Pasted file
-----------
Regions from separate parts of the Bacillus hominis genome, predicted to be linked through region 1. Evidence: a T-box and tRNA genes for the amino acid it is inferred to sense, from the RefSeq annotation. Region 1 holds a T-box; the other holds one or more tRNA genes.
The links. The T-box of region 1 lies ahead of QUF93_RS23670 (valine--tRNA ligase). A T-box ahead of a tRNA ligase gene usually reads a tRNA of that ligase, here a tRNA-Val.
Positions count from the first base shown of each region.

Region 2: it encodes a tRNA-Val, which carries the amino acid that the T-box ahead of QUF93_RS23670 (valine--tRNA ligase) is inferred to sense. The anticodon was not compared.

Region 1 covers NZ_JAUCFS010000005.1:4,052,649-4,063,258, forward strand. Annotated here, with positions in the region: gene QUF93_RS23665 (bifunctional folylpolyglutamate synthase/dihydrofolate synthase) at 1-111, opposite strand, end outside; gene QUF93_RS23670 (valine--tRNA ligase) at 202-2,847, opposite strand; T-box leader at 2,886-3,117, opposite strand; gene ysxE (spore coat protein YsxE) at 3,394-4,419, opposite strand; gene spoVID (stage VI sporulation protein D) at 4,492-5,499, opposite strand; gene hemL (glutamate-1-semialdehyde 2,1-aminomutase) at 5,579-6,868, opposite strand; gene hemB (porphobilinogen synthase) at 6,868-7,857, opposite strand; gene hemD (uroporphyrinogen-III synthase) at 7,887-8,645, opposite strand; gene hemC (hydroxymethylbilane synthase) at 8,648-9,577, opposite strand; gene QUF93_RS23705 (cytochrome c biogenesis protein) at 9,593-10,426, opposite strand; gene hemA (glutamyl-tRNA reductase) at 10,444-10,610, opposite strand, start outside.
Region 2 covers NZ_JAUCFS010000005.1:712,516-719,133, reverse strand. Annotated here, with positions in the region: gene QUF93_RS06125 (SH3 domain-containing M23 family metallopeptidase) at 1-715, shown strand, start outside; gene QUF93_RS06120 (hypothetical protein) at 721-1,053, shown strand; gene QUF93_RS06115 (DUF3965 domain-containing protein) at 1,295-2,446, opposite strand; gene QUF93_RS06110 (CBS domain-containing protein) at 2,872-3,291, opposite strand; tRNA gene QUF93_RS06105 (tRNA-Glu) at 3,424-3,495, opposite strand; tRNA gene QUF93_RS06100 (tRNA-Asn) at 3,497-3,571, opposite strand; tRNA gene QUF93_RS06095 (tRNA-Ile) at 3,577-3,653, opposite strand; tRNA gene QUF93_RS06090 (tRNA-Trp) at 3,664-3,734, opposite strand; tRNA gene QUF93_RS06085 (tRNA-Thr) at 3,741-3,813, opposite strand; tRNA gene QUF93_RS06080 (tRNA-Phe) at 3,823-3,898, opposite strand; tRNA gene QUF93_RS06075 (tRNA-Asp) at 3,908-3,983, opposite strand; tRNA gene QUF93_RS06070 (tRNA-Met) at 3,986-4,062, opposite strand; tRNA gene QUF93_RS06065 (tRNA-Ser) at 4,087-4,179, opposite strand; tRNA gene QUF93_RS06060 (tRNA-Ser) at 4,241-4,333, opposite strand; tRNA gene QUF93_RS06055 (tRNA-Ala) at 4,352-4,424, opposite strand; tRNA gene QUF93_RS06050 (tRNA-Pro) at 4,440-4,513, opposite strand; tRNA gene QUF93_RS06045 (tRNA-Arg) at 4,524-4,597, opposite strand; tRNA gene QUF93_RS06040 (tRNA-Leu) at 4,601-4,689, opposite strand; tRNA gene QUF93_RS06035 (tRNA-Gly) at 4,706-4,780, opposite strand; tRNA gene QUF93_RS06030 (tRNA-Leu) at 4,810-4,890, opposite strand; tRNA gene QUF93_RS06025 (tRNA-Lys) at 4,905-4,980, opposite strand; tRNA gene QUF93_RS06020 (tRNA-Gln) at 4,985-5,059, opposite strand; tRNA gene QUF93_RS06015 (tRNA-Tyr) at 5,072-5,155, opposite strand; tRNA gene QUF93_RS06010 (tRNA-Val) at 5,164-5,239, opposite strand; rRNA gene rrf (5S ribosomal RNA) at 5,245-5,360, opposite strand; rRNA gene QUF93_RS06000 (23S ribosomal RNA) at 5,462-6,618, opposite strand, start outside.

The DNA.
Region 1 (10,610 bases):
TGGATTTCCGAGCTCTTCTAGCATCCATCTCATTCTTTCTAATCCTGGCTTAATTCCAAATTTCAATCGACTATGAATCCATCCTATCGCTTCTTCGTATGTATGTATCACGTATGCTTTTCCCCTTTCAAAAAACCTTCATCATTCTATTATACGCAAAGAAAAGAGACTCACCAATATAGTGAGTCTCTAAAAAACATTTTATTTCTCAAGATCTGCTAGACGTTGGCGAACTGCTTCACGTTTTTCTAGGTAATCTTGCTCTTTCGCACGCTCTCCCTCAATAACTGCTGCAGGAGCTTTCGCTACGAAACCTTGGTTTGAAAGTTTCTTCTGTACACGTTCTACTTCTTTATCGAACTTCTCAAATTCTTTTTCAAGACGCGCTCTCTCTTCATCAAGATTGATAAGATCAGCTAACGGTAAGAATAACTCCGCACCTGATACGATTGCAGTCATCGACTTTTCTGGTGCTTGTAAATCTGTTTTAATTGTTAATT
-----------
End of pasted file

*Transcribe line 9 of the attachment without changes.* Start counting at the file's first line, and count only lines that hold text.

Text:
TGGATTTCCGAGCTCTTCTAGCATCCATCTCATTCTTTCTAATCCTGGCTTAATTCCAAATTTCAATCGACTATGAATCCATCCTATCGCTTCTTCGTATGTATGTATCACGTATGCTTTTCCCCTTTCAAAAAACCTTCATCATTCTATTATACGCAAAGAAAAGAGACTCACCAATATAGTGAGTCTCTAAAAAACATTTTATTTCTCAAGATCTGCTAGACGTTGGCGAACTGCTTCACGTTTTTCTAGGTAATCTTGCTCTTTCGCACGCTCTCCCTCAATAACTGCTGCAGGAGCTTTCGCTACGAAACCTTGGTTTGAAAGTTTCTTCTGTACACGTTCTACTTCTTTATCGAACTTCTCAAATTCTTTTTCAAGACGCGCTCTCTCTTCATCAAGATTGATAAGATCAGCTAACGGTAAGAATAACTCCGCACCTGATACGATTGCAGTCATCGACTTTTCTGGTGCTTGTAAATCTGTTTTAATTGTTAATT